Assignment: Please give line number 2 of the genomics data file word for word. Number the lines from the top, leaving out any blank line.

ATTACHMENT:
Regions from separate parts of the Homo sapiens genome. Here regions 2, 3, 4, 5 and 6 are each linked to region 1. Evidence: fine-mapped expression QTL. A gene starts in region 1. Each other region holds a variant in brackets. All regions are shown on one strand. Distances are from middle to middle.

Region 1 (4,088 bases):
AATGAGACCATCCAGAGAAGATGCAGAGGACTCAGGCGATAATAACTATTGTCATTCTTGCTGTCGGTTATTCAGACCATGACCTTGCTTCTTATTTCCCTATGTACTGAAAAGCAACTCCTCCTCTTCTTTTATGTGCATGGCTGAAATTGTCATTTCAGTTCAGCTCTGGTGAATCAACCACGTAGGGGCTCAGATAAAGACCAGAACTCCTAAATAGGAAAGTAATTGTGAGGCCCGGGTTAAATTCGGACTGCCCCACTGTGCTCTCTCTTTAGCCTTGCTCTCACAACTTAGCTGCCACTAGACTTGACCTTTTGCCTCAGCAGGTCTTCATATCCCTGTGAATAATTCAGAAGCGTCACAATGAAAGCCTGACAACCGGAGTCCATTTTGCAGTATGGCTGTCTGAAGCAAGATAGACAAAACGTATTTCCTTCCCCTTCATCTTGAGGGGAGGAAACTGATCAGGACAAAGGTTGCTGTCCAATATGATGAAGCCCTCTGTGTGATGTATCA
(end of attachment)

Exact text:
Region 1 (4,088 bases):